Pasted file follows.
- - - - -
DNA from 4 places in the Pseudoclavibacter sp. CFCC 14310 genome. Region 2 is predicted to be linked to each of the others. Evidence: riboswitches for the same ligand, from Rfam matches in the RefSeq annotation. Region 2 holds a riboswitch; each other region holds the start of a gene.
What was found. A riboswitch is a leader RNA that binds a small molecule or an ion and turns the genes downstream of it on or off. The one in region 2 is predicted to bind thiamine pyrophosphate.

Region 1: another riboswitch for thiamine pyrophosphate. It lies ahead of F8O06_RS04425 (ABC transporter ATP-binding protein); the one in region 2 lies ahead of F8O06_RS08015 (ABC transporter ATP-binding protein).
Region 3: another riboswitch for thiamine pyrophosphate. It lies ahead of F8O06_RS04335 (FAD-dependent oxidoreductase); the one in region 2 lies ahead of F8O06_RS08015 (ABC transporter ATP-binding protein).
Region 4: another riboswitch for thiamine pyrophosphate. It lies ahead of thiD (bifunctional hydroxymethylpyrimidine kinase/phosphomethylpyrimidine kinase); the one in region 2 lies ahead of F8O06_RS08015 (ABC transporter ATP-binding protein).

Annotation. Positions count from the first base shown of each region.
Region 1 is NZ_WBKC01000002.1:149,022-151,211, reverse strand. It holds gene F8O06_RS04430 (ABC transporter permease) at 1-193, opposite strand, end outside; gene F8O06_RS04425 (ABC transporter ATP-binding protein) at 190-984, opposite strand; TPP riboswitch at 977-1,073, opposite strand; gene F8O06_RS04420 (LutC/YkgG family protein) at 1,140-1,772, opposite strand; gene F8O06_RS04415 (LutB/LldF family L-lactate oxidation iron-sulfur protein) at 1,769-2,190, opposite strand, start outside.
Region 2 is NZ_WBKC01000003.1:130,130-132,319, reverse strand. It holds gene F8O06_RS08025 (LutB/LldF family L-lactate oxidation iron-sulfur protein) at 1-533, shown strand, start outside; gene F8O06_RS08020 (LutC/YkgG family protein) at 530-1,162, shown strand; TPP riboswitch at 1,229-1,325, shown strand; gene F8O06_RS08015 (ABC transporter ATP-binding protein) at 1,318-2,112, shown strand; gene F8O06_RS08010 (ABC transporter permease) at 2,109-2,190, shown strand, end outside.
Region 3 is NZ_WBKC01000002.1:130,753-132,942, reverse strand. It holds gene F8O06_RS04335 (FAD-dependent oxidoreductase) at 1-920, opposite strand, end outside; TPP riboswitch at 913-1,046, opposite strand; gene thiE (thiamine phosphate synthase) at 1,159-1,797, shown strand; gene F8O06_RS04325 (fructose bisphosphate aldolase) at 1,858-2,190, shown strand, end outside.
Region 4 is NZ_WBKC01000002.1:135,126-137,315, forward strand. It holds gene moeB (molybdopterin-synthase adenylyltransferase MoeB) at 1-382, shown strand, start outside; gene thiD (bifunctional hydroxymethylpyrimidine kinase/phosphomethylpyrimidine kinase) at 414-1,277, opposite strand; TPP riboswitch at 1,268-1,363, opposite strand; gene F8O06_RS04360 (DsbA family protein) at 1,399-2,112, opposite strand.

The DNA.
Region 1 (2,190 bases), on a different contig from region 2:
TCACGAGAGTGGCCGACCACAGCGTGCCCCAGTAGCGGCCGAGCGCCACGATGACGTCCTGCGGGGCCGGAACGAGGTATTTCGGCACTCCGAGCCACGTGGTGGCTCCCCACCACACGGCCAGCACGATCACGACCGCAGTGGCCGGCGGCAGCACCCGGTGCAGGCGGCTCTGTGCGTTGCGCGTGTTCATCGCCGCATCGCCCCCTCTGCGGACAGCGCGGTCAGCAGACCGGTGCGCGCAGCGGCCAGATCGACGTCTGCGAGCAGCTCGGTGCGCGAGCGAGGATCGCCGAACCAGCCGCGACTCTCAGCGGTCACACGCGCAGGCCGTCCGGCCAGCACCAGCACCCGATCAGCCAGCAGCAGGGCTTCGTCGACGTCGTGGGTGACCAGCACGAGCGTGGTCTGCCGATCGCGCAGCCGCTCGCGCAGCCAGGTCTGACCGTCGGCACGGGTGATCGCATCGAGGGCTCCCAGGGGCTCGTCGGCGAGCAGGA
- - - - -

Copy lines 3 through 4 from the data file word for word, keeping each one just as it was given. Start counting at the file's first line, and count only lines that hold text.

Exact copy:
Region 1: another riboswitch for thiamine pyrophosphate. It lies ahead of F8O06_RS04425 (ABC transporter ATP-binding protein); the one in region 2 lies ahead of F8O06_RS08015 (ABC transporter ATP-binding protein).
Region 3: another riboswitch for thiamine pyrophosphate. It lies ahead of F8O06_RS04335 (FAD-dependent oxidoreductase); the one in region 2 lies ahead of F8O06_RS08015 (ABC transporter ATP-binding protein).